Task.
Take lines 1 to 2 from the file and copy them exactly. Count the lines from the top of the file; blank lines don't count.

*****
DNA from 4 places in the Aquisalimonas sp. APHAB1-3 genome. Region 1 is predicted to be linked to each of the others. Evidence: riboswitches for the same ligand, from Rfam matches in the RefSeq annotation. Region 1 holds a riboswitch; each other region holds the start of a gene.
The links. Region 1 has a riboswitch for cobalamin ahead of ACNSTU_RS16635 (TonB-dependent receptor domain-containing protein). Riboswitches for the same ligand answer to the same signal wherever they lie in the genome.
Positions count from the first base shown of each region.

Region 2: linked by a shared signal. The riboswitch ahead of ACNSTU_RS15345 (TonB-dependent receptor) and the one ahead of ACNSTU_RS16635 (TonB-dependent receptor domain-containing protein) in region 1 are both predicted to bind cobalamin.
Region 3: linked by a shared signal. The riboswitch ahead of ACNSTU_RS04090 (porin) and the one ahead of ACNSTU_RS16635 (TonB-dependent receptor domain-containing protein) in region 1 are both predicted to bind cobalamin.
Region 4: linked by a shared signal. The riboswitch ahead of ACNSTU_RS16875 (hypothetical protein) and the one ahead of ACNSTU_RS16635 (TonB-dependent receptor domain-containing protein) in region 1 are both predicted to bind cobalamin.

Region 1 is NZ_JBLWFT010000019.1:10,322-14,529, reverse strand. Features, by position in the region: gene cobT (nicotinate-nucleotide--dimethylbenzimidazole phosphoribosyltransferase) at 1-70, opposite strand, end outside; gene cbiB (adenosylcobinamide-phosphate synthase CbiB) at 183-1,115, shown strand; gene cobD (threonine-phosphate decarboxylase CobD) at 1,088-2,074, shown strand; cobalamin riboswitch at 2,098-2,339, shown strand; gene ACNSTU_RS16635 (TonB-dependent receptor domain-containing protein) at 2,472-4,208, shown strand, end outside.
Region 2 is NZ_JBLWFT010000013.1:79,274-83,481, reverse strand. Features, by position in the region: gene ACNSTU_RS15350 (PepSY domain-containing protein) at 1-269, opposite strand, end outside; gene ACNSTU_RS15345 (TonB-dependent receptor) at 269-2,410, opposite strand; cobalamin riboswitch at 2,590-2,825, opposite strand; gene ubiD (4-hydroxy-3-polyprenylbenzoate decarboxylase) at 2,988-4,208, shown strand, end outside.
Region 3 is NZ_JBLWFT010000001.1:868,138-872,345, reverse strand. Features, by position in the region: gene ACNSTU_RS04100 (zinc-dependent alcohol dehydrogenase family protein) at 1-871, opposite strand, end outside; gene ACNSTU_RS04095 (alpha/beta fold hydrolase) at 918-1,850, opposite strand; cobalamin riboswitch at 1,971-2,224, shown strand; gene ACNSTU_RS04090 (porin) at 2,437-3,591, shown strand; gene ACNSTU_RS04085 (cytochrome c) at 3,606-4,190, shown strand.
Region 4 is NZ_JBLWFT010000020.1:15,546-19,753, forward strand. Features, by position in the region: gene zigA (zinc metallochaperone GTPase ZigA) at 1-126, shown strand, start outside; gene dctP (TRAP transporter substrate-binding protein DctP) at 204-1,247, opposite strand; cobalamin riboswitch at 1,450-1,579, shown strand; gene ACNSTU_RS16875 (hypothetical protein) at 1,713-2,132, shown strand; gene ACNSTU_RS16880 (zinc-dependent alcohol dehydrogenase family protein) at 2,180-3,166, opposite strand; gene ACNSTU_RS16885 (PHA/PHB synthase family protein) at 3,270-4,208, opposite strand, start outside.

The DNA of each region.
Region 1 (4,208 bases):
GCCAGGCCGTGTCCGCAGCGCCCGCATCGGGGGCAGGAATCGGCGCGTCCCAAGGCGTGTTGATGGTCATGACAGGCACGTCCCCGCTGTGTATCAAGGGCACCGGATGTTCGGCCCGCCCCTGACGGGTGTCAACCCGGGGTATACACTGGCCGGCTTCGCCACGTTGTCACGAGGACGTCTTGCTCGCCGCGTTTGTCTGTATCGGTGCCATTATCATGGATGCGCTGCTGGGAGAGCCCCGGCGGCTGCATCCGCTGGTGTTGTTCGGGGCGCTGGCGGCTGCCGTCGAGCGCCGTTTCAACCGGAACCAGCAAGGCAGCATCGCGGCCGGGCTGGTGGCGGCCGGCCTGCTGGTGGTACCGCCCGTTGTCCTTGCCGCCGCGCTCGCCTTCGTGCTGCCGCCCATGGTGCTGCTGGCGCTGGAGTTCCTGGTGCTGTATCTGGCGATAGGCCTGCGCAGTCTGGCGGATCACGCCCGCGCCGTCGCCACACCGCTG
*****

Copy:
DNA from 4 places in the Aquisalimonas sp. APHAB1-3 genome. Region 1 is predicted to be linked to each of the others. Evidence: riboswitches for the same ligand, from Rfam matches in the RefSeq annotation. Region 1 holds a riboswitch; each other region holds the start of a gene.
The links. Region 1 has a riboswitch for cobalamin ahead of ACNSTU_RS16635 (TonB-dependent receptor domain-containing protein). Riboswitches for the same ligand answer to the same signal wherever they lie in the genome.